Not too sure what you're talking about, but I'll try... 1) Do you HOPE to work at a big firm? If yes, your salary will be whatever "market" is for that city (e.g. NY, Chi, DC, LA, Boston, etc. is $160k, Philly, Atlanta, etc. is around $145k, Denver is roughly $120k, and so on down the line). 2) If you end up at a mid-size firm, your salary will be 40-65% of whatever "market" is for that city (with a few rare exceptions). 3) Most big firms, as well as some mid-size firms (i.e. ones that aren't just insurance defense sweatshops), do some type of (transactional) construction work. For many, it's based out of their real estate practices. All associates are generally paid the same salary within a given firm, based on their class year (e.g. first year, fourth year, etc.), regardless of practice area (with the exception of some IP work, noted below). 4) Some firms, particularly mid-size (and some smaller firms), do a good amount of construction-related litigation (if mid-size, it's likely defense-oriented; if small, more likely plaintiffs). 5) Your engineering background would matter (for salary purposes) only for "hard" intellectual property work (i.e. patent), in which case some firms are paying a bit more to their patent lawyers. But I don't think electrical engineering would count for much in IP. Perhaps there is some rare niche practice area reserved for folks with electrical engineering backgrounds, but I'm not aware of it. 6) By "contract law," do you mean that you want to be a transactional lawyer (i.e. drafting contracts, closing deals, etc. related to construction/development), or a litigator (i.e. bringing or defending lawsuits for breach of contract or warranty, e.g. faulty construction, building product defects, etc.)? 7) For the city in which you plan to practice, research law firm websites for construction-related work. This should give you a sense of what the firm does in the practice area. Look at the bio's of the associates and partners in the construction/development practice groups, looking at both their undergraduate educations (i.e. for any signs of engineering backgrounds) as well as their recent legal work (if listed). If nothing else, their bio's should be informative as to what exactly a "construction" lawyer does. Here's some bonus insights: given the crises in the credit and housing markets, it stands to reason that transactional work in construction/development will be increasingly scarce (however, such is not the case internationally, in emerging or rapidly developing markets). My guess would be that construction-related litigation will be on the rise over the next few years (as are most litigation practices when the economy hits the skids). 9) Good luck.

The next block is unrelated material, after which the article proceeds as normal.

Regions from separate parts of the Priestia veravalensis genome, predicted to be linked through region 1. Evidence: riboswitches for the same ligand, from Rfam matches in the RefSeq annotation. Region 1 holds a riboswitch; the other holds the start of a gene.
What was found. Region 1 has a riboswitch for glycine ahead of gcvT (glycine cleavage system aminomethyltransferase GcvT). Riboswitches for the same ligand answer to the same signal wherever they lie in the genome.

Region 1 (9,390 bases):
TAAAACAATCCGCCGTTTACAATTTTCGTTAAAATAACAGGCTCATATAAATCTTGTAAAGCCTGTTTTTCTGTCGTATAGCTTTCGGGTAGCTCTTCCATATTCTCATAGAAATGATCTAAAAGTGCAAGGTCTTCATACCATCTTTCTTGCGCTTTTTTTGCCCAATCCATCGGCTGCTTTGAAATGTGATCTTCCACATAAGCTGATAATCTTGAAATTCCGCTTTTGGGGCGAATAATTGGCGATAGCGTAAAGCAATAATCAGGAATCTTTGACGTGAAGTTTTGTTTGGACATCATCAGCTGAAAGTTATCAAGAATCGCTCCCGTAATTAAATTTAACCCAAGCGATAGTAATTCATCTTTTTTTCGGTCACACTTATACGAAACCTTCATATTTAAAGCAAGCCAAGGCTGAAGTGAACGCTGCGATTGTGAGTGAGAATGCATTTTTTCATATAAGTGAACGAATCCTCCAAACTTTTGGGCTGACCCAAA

I thought the majority of patent work (at least the work pursued by the big IP firms) tended to be bio-chem stuff, which would mean that an EE degree wouldn't be all that helpful?
Wow, you've become so well informed and authoritative. Just a week and a half ago, you wrote that you "would like to pursue construction / engineering / contract law," but were unable to find "any information on typical salaries for construction law." "Contract law"?! Unable to find information on salaries? And now you're an authority on the (hard) IP market? Jee whiz, what a waste it would be if you opted for "construction law"!I must confess, I think my firm only has around 100 IP lawyers, including both hard and soft. So perhaps I'm a bit ignorant. Could you please enlighten us as to what it is that makes electrical engineering-related work the "majority" of the IP market? Some examples of clients, or at least client types, along with some products, might help to clear up the extremely widespread (and, according to you, incorrect) belief that bio-tech, chemical, and software work account for the vast majority of the (hard) IP market.
If you want to work in construction law so bad, why not go in house with John Deer?